every student is eligible for some form of financial aid.
Students who may not be eligible for need-based aid may
still be eligible for an unsubsidized Stafford Loan
regardless of income or circumstances.
A student who can meet the
following criteria may be eligible for aid:
- is a U.S. citizen, a U.S.
national, or an eligible non-citizen;
- has a valid Social
- has a high school diploma
or GED or for adult students, pass an Ability-to-Benefit
- is registered with the
U.S. Selective Service (male students age 18-25);
- completes a FAFSA
promising to use any federal aid for education purposes;
- does not owe refunds on
any federal student grants;
- is in a degree seeking
program (many certificate programs included as well,
check with school)
- is not in default on any
student loans; and
- has not been found guilty
of the sale or possession of illegal drugs while federal
aid was being received.
Student Aid and Fiscal
Responsibility Act (SAFRA) changes the criteria for
suspension of eligibility for drug-related offenses.
Previously, students could lose eligibility for either the
possession or sale of a controlled substance during the
period of enrollment. SAFRA drops the penalties for
possession of a controlled substance but retains the
penalties for sale of a controlled substance. SAFRA
increases the suspension to two years for a first offense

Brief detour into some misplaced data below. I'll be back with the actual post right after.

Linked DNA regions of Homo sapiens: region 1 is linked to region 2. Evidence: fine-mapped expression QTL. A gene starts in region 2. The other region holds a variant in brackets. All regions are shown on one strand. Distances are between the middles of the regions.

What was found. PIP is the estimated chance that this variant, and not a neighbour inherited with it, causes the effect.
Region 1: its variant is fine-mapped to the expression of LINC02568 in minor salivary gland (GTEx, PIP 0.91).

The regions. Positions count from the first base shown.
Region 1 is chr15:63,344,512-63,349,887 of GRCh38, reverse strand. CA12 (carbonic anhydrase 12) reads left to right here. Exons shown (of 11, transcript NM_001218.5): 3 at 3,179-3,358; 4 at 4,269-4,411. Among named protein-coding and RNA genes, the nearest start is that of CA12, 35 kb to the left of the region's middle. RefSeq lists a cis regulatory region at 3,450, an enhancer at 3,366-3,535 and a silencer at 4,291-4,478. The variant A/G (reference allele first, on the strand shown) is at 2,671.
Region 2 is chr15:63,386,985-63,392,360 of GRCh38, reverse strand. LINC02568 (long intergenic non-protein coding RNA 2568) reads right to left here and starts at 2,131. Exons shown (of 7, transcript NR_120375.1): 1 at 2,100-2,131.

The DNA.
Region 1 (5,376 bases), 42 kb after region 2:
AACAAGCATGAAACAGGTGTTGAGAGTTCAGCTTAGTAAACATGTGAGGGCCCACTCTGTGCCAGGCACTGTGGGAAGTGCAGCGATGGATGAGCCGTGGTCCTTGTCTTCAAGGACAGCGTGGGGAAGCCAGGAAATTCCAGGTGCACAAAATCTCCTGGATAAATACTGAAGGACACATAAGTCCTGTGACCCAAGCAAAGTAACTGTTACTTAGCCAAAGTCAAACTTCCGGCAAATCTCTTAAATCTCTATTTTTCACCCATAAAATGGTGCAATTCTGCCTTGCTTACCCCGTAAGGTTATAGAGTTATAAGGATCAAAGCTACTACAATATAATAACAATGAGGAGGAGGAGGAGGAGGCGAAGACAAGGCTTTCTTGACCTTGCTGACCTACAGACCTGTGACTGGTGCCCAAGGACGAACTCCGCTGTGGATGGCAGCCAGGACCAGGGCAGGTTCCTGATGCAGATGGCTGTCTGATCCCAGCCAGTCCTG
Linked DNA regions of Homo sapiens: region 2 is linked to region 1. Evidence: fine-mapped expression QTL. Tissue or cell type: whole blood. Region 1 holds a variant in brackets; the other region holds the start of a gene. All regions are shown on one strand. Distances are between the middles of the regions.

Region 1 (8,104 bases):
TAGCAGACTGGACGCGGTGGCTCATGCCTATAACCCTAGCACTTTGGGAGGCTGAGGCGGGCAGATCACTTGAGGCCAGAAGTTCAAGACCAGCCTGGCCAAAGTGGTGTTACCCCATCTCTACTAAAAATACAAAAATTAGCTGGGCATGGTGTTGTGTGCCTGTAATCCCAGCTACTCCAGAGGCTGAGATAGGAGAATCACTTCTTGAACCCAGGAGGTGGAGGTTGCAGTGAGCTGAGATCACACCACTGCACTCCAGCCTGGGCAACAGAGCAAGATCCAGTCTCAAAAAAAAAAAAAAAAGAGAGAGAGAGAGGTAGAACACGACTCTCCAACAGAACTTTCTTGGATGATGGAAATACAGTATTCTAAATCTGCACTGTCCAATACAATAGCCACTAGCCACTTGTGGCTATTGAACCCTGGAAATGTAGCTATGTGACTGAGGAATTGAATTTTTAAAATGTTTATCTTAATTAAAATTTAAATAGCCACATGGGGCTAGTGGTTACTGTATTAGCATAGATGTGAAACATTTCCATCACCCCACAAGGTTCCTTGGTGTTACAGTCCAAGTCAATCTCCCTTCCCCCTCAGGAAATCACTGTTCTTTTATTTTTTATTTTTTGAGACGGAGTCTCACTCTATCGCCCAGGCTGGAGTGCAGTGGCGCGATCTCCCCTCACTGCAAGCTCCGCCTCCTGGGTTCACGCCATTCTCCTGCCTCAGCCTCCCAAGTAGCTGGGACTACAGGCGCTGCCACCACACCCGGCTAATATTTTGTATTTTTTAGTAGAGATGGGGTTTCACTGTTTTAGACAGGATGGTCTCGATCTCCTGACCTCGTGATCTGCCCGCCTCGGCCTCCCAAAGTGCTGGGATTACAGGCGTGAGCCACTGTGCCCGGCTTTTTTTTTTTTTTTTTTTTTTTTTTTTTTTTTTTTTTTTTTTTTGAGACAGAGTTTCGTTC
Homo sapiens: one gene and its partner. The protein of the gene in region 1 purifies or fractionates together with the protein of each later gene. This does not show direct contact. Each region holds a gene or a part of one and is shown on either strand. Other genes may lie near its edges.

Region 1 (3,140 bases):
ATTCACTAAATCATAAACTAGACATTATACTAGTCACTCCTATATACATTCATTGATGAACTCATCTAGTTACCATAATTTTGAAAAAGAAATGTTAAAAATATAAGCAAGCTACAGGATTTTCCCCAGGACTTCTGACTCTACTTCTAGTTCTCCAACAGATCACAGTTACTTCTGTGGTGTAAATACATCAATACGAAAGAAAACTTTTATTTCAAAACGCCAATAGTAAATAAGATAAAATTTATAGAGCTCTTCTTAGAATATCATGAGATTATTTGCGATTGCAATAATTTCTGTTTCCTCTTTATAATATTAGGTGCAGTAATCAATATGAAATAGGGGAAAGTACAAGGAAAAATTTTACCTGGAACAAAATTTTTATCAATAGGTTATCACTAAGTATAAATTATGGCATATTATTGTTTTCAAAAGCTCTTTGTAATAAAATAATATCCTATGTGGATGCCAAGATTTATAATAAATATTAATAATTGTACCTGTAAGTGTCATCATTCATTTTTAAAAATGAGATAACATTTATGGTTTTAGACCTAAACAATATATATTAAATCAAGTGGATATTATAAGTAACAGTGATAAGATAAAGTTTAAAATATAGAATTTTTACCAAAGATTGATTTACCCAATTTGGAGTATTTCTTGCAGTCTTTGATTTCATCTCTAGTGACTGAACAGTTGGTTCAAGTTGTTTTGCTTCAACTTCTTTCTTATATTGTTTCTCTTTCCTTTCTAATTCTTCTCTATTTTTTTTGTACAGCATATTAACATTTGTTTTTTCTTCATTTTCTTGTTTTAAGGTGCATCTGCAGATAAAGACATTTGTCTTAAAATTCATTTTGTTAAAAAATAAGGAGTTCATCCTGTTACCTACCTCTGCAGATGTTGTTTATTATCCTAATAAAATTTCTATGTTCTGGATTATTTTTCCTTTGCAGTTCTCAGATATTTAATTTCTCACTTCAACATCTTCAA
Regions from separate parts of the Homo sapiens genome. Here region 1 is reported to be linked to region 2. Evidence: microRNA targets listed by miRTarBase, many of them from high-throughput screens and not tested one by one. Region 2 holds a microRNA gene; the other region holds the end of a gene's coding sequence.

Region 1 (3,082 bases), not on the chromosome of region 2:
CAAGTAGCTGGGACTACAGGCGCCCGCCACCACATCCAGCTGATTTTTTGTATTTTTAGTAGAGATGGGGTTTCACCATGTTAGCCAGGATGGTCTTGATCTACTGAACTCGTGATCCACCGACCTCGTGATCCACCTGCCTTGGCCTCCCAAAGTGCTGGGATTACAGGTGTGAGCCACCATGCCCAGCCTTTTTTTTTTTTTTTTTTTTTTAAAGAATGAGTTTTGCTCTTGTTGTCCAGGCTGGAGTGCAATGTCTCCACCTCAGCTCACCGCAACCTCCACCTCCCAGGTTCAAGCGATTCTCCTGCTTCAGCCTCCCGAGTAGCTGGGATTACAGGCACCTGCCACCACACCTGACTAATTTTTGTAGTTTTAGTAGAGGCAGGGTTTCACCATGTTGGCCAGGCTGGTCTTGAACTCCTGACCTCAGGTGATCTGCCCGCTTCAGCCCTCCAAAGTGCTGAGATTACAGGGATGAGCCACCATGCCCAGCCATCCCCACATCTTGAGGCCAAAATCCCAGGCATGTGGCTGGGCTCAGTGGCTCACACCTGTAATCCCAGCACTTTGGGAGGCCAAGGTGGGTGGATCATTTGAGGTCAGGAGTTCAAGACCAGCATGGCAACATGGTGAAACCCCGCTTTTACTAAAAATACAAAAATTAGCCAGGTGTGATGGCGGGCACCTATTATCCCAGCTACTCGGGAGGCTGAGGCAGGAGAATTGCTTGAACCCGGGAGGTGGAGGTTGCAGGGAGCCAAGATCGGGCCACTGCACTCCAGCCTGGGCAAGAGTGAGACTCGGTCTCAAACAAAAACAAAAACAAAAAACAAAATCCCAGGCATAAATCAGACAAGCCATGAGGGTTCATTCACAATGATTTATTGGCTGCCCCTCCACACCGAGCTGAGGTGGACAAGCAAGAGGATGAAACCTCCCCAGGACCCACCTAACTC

and indefinite for a second offense.
Students who are military
veterans and active duty service members may apply for
financial aid by filing a FAFSA even if they also apply for
education and housing benefits offered by the Post-9/11 G.I.
Bill and its accompanying Yellow Ribbon program. The amount
of military aid a student receives for a college education
does not defer eligibility or reduce the amount of student
aid that student could receive from the four federal grant
programs - Pell, SMART, ACG, and TEACH - and many of the
state student aid programs.
of financial aid
By completing the FAFSA you
are applying for several different
types of financial aid, ranging from grants, to low interest
part-time jobs. The four most common types of Federal aid are
* Perkins Loan, which has a a rate of 5% and
ranges in award from $0 tp $5,500 per year
Students and parents planning to borrow federal student
loans between July
1, 2016 and June 30, 2017 will
be paying more in interest than they did in the 2015-2016
school year. Federal student loan interest rates are tied
to the 10-year Treasury. The yield of the auction held this
year was 0.80% higher than last year’s which means federal
student loan interest rates will increase by the same
margin. Here is a breakdown of the new federal student loan
interest rates by program:
* Direct Stafford Loan (see rates below)
* Direct PLUS Loan (see rates below)
* Pell Grant
Federal student loan rates are locked in for the period in
which they are borrowed. The new, rates will only apply to
loans borrowed in the 2015-2016 academic year. Rates will be
reset again during the 10-year Treasury note auction held
1, 2016, for the 2016-2017 school year.
Students have two options
when preparing their annual federal student aid application:
file the form on the U.S. Department of Education's website or get help from
a professional fee-based preparer. The Higher Education
Opportunity Act of 2008 authorized fee-based FAFSA
preparation. (The options are much like those for taxpayers
who may either prepare their own income tax forms or get
assistance from professional tax-preparation services or
Fee-based preparation of the aid form had been allowed as
early as 1995. HEOA formalized the option in 2008.